PM Doubts Peace Deal Possible by 2012; Calls Iran 'The Ultimate Terrorist Threat'

Prime Minister Benjamin Netanyahu said yesterday that he did not envision a negotiated Middle East peace agreement within the next two years, despite his Palestinian counterpart's declared intentions to set up infrastructure for a state by 2011.

Palestinian Prime Minister Salam Fayyad aims to build the institutions of a Palestinian state within a year and has said Palestinians could declare statehood unilaterally if the diplomatic deadlock continues.

Asked in an interview on American television if there can be a Palestinian state by 2012, Netanyahu said: "I think there can be a solution. It may be implemented over time, because time is an important factor of getting the solution, both in terms of security arrangements and other things that would be difficult if they're not allowed to take place over time."

"Can we have a negotiated peace? Yes. Can it be implemented by 2012? I think it's going to take longer than that," he told Fox News on Sunday.

Netanyahu met with U.S. President Barack Obama at the White House last Tuesday, with both leaders saying they hoped face-to-face Israeli-Palestinian negotiations would begin soon.

Israel and the Palestinians are negotiating indirectly through Obama's special Middle East envoy, George Mitchell. Netanyahu promised publicly in Washington to take "concrete steps" within weeks to persuade the Palestinians to advance the peace talks.

The prime minister said yesterday that he would travel to Egypt this week for talks on the matter with President Hosni Mubarak.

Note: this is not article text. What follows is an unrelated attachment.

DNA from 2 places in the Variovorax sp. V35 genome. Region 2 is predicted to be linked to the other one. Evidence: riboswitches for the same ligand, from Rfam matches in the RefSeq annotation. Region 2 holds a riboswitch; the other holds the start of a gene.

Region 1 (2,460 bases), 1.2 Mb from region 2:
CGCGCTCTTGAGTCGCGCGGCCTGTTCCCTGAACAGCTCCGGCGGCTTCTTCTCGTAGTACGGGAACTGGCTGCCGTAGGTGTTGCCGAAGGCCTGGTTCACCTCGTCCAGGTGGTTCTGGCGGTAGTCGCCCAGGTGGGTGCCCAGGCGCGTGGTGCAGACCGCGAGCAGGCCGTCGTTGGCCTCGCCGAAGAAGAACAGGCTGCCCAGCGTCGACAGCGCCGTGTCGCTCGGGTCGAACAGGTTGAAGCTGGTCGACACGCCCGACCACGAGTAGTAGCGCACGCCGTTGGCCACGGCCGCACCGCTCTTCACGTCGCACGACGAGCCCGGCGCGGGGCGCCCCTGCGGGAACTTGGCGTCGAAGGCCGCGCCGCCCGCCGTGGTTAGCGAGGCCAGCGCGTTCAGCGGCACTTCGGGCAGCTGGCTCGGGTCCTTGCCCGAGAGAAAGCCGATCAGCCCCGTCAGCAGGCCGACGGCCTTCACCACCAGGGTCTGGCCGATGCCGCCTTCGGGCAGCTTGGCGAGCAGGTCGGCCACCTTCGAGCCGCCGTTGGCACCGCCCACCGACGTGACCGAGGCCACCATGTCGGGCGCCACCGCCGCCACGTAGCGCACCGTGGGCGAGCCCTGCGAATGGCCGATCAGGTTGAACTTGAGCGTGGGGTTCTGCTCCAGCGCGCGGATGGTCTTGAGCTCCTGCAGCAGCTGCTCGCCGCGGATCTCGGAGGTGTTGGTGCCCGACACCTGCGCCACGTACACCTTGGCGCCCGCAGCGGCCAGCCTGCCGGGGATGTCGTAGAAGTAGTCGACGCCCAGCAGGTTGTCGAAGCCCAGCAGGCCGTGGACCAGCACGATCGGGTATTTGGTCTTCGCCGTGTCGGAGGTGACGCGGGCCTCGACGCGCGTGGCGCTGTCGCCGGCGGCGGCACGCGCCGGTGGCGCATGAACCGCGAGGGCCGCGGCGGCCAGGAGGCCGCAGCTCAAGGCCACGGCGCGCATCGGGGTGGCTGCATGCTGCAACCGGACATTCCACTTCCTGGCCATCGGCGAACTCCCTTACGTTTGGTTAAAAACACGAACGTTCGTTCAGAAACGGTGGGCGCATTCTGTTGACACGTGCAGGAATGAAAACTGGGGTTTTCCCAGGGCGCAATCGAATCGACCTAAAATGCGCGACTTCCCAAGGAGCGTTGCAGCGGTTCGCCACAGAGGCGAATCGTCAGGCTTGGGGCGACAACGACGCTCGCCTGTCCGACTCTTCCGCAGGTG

'Tehran's ambitions cannot be contained'

During the Fox interview, Netanyahu called Iran "the ultimate terrorist threat today," telling the U.S. television station it was a mistake to think Tehran's nuclear ambitions could be contained. Netanyahu told his interviewer that Iran was "just moving on with its efforts" to develop nuclear weapons - a prospect he called "very, very dangerous."

Asked whether he thought a nuclear Iran could be contained, he said: "No, I don't. I think that's a mistake, and I think people fall into a misconception."

"I don't think you can rely on Iran," Netanyahu added, in the taped interview. "And we should not allow irrational regimes like Iran to have nuclear weapons. It's the ultimate terrorist threat today."

Netanyahu declined to say whether he had any deadline for allowing diplomacy with Iran to run its course. "We always reserve the right to defend ourselves," he said, reiterating a core policy of Israel.

While Iran says its nuclear program is for peaceful purposes only, the United States and its allies fear Tehran is pursuing an atomic weapons program and have pushed a series of United Nations and unilateral sanctions against Iran.

"There's only been one time that Iran actually stopped the program and that was when it feared U.S. military action," the prime minister said.

"So when [Obama] says that he's determined to prevent Iran from developing nuclear weapons and that all options are on the table, I think that's the right statement of policy."

Nuclearweapon-free zone?

Netanyahu did not directly respond to a question about a nuclear weapon-free zone in the Middle East, but accused Iran, Iraq and Libya of violating a non-proliferation pact.

"I think we should stay focused on the real problem in the Middle East," he said. "It's not Israel. It's these dictatorships that are developing nuclear weapons with the specific goal of wiping Israel away."